When Fifty Shades of Grey finally found its way into the family, the reaction was not only not positive, one family member spent half an hour on the phone with another all but shouting in total shock at how it was “just porn.” “How could that possibly have become a bestseller? People actually read that garbage? It’s just sick! Our society, our country, is sick!” And so forth. Without commenting on the relative art factor of the book or even its entertainment value, I can safely say that not enough of the series was read to even get to the most “unconventional” parts, which seem especially interesting to E.L. James fans. How anyone around here picked it up at all, I have no idea (B&N’s co-op/feature setup must really work). The fact that such salacious stories could be so popular, though, seemed like a mark of the End Times to my mum. No, I’m not exaggerating.

I’m not telling you this because I want to rally in critique or sympathy for such moments (and if there’s a mocking tone left in comments, it will be deleted). I’m writing it down this way to explain why being a writer … of dark scifi/fantasy, of stories with LGBTQ main characters, of horror, of erotic romance, or really anything that’s not, say, a particular brand of moralistic YA or children’s books, is a daunting thing for me to own or identify with publicly in my everyday context.

I want to, though. Maybe there will be some things I’ll just never talk about, in my family or in my community. I’m not terribly bothered by that. It’s pretty standard operating procedure at this point. What I can’t do, however, is never talk about ANY of my creative work. It just isn’t the case anymore that this is something I do on the side or that I might try a hand at in my spare time or that I’ll focus on one day when I retire. The more I connect with and help develop those writing projects I mentioned so many paragraphs ago (and others), the more I see that my writing is a core part of me. To deny its existence, its worth and meaning, is to deny my own, even if it is unconventional or controversial.

So maybe, despite the way my fears have painted everything, I am not in a room with a window, contemplating a life on the precarious edge of imminent danger. Maybe this tiny room is just a closet and the window is a door. Maybe, maybe, I pray and hope that maybe I have long misunderstood, and when I step through this supposed window, the ledge I’m standing on will really only be another, bigger, better floor.




Do you have writing that feels risky to claim? What makes it feel risky to you?

How have you managed your worries or fears about being know as a writer or as a writer of unconventional/controversial genres or topics?

Do pen names factor into your risk-management process? If so, why and how?


2 thoughts on “Writer on the Ledge: Identifying with “Risky” Writing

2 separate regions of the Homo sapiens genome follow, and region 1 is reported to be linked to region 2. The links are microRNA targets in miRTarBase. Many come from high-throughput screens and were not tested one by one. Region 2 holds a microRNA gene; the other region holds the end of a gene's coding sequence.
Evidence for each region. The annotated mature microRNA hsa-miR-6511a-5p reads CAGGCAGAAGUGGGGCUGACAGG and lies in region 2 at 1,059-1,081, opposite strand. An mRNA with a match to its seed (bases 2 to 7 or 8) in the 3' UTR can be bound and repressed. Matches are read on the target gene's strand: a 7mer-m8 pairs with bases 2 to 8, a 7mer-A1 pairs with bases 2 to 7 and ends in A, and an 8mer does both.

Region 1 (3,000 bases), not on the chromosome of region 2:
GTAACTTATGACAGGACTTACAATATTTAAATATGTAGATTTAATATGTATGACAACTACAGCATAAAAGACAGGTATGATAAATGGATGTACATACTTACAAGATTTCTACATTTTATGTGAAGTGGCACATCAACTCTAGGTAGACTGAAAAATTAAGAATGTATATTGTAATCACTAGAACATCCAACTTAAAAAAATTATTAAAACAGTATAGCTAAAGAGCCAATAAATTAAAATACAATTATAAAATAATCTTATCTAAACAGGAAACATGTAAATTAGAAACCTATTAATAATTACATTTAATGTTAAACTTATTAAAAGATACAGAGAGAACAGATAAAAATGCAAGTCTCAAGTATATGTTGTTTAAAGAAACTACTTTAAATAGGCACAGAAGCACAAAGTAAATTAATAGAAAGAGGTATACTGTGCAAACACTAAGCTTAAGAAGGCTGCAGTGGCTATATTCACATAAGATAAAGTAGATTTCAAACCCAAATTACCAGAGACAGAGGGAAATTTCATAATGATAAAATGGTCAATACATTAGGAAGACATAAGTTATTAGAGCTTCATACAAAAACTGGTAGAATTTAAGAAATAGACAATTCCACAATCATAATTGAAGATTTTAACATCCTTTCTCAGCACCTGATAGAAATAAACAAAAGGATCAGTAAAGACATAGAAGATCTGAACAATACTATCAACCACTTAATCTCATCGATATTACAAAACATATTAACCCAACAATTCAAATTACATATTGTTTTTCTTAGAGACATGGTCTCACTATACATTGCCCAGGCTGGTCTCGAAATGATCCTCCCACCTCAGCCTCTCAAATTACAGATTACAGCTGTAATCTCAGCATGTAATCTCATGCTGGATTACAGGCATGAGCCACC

1. Such intimate thoughts— thanks for writing this. I forgot who said it, but never fear for writing something risky, bold, or controversial—as long as it’s your own. Basically, be true to yourself. People love honesty; bare truth; writers who expose their entire self out there for readers to see, whose voice is not blurred by commercial and popular filters.

    I thought when reading the title that this post was about something else entirely. I thought it was going to be about authorial intent vis-à-vis story, or something similar, like the postmodernist slogan, “the author is dead.”

    You know, I’ve also played MTG for a great chunk of my life; I’m one of those who believe that playing MTG enhances creativity, analytical ability, strategic thinking, and logic—all necessary in building a solid deck. I’ve played in classrooms after exams; at one point my deck was even confiscated and lost forever. I suspect the teacher sold the valuable cards in there.

    Julie Israel had an interesting discussion about pen names now almost a year ago. I’m still torn among my real name (Daniel Budiarto), my PUA name (Sky Sairyou), my Buddhist name (still to be determined by a bhante), or my Chinese name. Right now I’m leaning more towards my Chinese name.

    I don’t know if it’s true that the name of the author affects readers’ buying decision. I mean, it’s the age of the internet. Anybody can google “J. K. Rowling” and see that she’s a she. Will readers suddenly buy more fantasy novels if the author is “W. Knight” instead of “W. Kimble” or “Wei Kwan”? (I don’t know, I just made these names up.)

    Sorry about the jumbled and illogical order of my reply.

    • Oh, authorial intent is a great topic too! And thanks for your insights and the link! I think keeping our minds sharp to both fictional possibilities and our own real questions as writers and human beings walking in a complex world can only improve the craft we put into our works.

      One of the reasons I really felt compelled to write and share this post, like much of my writing, is because these struggles and the tangled emotions that come with them aren’t unique to me, even if I’ve experienced them in specific contexts. Writing is communication is connection, right? So this is just me trying to, as you pointed out, be true to myself and connect genuinely with other people. 😉 Hello again!